How would I know what to modprobe, what to m-a a-i, etc for hardware?
In general Debian's hardware support is great, but occasionally I need to modprobe a driver or run 'm-a a-i ___' . This often seems to work but its just due to random stumble-upons over the net.
How do people know which hardware and the corresponding software to do this with?
modprobe -l|more = List all available kernel modules
lspci = Will display pci devices on you're system
lsusb = Will display usb devices
lsmod = Display loaded modules
I have used lspci and lsusb to find my hardware. Then I do the modprobe -l|more to try and match a module with a hardware device. The modprobe -l |more command will display drivers by type. Example below:
$ modprobe -l
Hope this helps a bit.
Ok but recently I got an older webcam; when I plug it in I get this:
[19490.687420] usb 4-1.4: new full speed USB device using ehci_hcd and address 6
[19490.782448] usb 4-1.4: configuration #1 chosen from 1 choice
[19490.783932] usb 4-1.4: New USB device found, idVendor=05a9, idProduct=8519
[19490.783940] usb 4-1.4: New USB device strings: Mfr=1, Product=2, SerialNumber=0
[19490.783944] usb 4-1.4: Product: USB Camera
[19490.783947] usb 4-1.4: Manufacturer: OmniVision Technologies, Inc.
Bus 001 Device 003: ID 413c:3010 Dell Computer Corp. Optical Wheel Mouse
Bus 001 Device 001: ID 1d6b:0001 Linux Foundation 1.1 root hub
Bus 004 Device 006: ID 05a9:8519 OmniVision Technologies, Inc. OV519 WebCam
Bus 004 Device 002: ID 0424:2504 Standard Microsystems Corp. USB 2.0 Hub
Bus 004 Device 001: ID 1d6b:0002 Linux Foundation 2.0 root hub
Bus 003 Device 001: ID 1d6b:0001 Linux Foundation 1.1 root hub
Bus 002 Device 001: ID 1d6b:0001 Linux Foundation 1.1 root hub
So I now know that this USB device is also known as '05a9:8519' -- but what driver would I search for to match this device?
Thanks; I was hoping for something within apt/aptitude or even within some sort of official Debian HCL website.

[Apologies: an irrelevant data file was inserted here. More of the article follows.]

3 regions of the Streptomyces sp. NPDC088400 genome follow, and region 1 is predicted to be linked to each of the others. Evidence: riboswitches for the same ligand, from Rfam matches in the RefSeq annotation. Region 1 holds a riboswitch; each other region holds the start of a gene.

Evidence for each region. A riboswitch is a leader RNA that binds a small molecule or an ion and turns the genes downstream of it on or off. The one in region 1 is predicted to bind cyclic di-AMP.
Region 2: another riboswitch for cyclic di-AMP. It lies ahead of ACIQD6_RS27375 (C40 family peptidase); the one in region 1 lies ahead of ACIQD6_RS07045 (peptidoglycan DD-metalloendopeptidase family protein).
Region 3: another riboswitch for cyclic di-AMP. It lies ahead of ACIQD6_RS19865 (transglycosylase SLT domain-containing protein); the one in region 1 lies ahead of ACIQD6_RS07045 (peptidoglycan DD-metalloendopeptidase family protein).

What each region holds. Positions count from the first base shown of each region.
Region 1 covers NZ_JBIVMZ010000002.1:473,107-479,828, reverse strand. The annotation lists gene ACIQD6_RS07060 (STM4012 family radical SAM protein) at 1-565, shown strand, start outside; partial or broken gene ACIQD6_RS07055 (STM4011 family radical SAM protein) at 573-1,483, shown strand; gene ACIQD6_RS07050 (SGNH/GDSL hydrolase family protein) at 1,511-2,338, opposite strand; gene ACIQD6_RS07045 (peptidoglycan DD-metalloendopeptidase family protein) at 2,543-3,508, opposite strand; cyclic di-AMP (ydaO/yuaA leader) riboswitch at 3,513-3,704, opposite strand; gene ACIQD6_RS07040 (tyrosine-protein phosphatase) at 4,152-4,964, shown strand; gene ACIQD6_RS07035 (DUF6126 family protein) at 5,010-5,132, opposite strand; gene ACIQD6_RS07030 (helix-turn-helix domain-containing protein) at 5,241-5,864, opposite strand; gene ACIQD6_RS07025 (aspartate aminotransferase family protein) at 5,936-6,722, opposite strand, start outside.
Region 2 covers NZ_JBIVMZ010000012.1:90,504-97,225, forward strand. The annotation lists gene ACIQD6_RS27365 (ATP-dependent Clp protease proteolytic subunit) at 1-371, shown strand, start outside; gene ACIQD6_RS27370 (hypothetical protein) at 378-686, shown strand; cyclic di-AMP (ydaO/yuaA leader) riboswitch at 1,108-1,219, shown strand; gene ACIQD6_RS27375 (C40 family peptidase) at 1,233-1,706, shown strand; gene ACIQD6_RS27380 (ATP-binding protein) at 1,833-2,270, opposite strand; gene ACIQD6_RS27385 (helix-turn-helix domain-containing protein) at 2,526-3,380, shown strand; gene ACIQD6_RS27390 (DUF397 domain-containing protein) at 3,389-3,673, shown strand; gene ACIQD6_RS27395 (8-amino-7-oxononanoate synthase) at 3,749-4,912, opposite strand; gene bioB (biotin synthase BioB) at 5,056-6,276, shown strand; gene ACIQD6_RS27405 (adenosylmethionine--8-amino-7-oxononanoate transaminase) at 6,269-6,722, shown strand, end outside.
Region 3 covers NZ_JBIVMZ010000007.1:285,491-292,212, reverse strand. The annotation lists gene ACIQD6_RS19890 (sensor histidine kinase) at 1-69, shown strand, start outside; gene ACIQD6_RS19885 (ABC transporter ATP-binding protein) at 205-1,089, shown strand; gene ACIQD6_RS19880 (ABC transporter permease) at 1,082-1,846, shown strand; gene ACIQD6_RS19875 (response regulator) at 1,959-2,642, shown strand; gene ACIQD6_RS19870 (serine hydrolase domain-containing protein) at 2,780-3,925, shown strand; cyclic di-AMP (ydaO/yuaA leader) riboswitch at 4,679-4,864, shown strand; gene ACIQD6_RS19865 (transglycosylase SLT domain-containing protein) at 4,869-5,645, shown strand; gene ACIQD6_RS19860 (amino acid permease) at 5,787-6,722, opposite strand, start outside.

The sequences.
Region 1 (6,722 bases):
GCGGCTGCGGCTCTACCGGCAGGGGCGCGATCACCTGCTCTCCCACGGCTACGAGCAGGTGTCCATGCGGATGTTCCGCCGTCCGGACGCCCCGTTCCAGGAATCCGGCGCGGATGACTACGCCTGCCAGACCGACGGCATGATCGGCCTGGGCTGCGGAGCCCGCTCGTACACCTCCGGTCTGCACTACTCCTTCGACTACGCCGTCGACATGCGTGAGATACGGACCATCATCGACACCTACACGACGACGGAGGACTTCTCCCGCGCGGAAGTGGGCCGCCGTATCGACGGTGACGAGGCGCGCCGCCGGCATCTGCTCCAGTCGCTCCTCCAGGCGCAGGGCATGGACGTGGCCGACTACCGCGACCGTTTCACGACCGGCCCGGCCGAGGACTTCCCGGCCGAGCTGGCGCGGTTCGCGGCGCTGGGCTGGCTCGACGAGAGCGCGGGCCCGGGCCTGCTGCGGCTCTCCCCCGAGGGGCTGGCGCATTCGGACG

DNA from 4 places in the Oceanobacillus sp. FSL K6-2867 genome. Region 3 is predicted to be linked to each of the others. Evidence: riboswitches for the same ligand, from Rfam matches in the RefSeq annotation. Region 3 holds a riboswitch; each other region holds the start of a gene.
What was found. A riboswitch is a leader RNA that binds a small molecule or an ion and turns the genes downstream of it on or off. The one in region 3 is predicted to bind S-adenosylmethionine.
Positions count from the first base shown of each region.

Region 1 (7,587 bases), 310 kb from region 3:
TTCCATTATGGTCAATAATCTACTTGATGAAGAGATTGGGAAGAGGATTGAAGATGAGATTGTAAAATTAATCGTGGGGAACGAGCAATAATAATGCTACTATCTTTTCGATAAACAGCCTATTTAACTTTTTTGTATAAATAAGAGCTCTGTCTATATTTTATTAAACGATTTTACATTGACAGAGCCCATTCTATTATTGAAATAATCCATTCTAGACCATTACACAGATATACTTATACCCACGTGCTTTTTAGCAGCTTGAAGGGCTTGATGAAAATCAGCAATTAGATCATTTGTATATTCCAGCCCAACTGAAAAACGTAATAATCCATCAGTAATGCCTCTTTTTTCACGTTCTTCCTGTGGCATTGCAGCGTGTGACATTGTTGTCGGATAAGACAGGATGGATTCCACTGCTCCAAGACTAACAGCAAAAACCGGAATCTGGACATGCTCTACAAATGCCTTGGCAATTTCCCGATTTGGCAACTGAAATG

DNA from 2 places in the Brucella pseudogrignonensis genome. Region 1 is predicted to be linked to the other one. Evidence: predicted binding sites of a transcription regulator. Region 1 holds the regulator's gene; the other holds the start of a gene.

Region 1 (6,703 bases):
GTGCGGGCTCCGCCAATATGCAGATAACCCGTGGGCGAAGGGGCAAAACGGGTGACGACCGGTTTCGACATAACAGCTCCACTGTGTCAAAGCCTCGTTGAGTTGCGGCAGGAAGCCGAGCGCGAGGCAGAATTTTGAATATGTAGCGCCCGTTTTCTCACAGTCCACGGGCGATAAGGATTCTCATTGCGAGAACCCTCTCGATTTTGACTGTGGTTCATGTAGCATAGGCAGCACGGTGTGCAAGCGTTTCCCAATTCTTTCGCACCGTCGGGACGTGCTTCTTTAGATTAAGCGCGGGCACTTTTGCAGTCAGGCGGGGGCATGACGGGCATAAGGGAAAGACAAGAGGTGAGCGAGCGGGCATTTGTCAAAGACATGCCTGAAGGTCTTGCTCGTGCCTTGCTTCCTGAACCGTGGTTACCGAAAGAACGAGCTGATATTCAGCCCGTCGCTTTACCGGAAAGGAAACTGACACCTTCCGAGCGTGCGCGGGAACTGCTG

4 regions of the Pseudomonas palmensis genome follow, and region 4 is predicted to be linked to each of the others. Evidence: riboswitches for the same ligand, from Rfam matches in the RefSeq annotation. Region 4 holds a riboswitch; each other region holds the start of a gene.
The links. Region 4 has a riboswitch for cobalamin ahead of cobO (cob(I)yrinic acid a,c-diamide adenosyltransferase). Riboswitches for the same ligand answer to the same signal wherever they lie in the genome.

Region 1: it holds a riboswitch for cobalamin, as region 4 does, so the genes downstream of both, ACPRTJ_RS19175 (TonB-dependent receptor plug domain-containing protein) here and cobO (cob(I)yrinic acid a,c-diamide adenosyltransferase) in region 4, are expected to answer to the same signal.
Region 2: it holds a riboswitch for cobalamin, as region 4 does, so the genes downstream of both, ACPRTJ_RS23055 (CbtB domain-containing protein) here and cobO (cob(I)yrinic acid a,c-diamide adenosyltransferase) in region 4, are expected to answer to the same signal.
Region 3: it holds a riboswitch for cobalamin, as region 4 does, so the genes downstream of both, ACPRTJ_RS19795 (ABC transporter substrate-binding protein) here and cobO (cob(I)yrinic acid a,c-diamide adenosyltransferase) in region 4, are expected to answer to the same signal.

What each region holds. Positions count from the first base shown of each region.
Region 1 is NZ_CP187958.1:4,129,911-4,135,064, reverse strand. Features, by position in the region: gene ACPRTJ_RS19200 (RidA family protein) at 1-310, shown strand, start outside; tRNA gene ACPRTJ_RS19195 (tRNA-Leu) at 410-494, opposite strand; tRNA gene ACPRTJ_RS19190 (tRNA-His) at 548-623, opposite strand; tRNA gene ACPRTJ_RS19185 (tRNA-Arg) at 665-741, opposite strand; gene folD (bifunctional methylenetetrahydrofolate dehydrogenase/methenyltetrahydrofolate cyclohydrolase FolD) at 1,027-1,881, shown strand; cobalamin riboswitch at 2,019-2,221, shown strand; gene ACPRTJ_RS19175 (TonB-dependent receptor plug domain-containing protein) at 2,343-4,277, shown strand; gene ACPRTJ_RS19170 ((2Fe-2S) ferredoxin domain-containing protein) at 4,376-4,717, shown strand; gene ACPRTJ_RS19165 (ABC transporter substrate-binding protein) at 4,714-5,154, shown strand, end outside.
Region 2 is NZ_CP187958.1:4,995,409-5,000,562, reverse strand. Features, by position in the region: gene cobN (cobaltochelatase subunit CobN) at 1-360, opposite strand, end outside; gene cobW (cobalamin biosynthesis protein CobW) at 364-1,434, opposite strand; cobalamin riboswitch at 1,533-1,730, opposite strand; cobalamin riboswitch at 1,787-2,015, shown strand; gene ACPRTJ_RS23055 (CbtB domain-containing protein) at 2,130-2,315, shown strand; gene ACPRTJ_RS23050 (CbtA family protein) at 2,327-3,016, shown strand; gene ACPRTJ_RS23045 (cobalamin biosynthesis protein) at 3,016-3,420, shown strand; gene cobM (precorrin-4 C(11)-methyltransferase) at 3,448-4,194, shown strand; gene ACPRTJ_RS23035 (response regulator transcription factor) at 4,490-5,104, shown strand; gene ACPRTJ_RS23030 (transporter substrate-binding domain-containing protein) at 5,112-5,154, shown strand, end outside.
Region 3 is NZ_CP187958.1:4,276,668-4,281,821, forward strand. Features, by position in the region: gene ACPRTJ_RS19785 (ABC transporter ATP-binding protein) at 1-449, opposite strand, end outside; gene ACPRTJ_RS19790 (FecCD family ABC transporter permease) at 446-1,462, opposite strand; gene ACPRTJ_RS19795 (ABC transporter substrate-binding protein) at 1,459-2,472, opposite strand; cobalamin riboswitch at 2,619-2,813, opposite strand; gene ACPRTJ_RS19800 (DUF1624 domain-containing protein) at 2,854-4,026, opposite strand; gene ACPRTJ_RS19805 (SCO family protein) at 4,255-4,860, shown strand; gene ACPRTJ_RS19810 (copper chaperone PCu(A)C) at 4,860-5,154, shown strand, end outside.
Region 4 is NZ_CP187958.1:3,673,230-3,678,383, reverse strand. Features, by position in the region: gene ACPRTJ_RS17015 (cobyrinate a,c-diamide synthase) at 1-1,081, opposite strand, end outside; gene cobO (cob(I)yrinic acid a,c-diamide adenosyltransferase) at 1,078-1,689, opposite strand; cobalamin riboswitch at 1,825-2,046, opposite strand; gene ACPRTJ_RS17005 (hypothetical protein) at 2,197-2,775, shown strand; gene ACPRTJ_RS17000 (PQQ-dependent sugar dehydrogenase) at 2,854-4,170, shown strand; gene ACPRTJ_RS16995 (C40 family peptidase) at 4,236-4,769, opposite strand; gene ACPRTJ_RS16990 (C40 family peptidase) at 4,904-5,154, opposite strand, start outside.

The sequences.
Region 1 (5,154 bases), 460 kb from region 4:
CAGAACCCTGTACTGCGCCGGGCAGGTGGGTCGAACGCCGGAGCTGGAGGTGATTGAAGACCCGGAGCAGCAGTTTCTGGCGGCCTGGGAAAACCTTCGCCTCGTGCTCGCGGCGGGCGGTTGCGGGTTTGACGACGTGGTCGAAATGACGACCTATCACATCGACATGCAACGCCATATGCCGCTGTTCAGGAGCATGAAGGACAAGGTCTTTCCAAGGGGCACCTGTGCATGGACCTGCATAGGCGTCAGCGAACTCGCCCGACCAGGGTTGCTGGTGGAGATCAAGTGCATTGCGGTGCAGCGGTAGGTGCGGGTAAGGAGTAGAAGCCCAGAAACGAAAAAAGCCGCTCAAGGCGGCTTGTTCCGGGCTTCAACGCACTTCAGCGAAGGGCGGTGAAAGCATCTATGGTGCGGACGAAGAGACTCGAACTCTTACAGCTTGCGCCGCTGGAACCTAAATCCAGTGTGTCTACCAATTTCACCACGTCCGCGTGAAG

I was able to google the driver for this before the post, but my question is: how would I know that if, say, there were no results from my websearch? How would I know that if someone didn't spend the time making these websites?
Where would I point a newbie to find drivers for their hardware, without hoping they'll stumble across it on various weblinks that may be relevant but are "wrong" in their eyes because the branding is different on the casing?
How is this done without a websearch?
The web is your documentation for Linux, whenever you deal with various hardware you will end up doing some searching t find out which module to load or what driver to use. I prefer to search BEFORE I buy hardware to find a device that is well supported in Linux. That reduces the amount of custom modules that need installed or compiled.
The Internet is your documentation for Windows as well. The issues I ran into on my Production MS SQL Server and our MS Dynamics AX Accounting system today would not have been resolved in a timely fashion without Google, and the various other bits of documentation out there on the web. We spent around $250,000.00 on the accounting system and licensing and I still end up searching the Internet for answers. Kinda sick isn't it ?
|All times are GMT -5. The time now is 09:35 AM.|